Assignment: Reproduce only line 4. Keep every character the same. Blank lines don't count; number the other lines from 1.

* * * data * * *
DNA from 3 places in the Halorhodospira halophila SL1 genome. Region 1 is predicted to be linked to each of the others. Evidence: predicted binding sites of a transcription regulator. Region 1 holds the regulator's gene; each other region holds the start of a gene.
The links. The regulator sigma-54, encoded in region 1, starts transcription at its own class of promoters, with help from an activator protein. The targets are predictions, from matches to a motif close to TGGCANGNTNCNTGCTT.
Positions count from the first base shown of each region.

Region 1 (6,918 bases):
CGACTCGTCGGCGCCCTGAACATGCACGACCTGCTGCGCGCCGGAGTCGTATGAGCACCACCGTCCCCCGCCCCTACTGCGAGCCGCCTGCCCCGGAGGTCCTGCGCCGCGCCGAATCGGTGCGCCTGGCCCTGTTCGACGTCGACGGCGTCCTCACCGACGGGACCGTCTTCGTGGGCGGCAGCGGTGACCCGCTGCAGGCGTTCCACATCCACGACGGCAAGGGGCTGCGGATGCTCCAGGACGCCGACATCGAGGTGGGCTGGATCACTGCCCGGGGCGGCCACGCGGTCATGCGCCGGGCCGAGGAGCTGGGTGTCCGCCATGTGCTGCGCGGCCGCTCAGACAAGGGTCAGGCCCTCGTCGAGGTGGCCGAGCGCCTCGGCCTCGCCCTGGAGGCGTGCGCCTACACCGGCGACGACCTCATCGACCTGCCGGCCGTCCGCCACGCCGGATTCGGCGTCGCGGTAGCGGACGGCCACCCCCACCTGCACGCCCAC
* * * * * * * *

Region 1 (6,918 bases):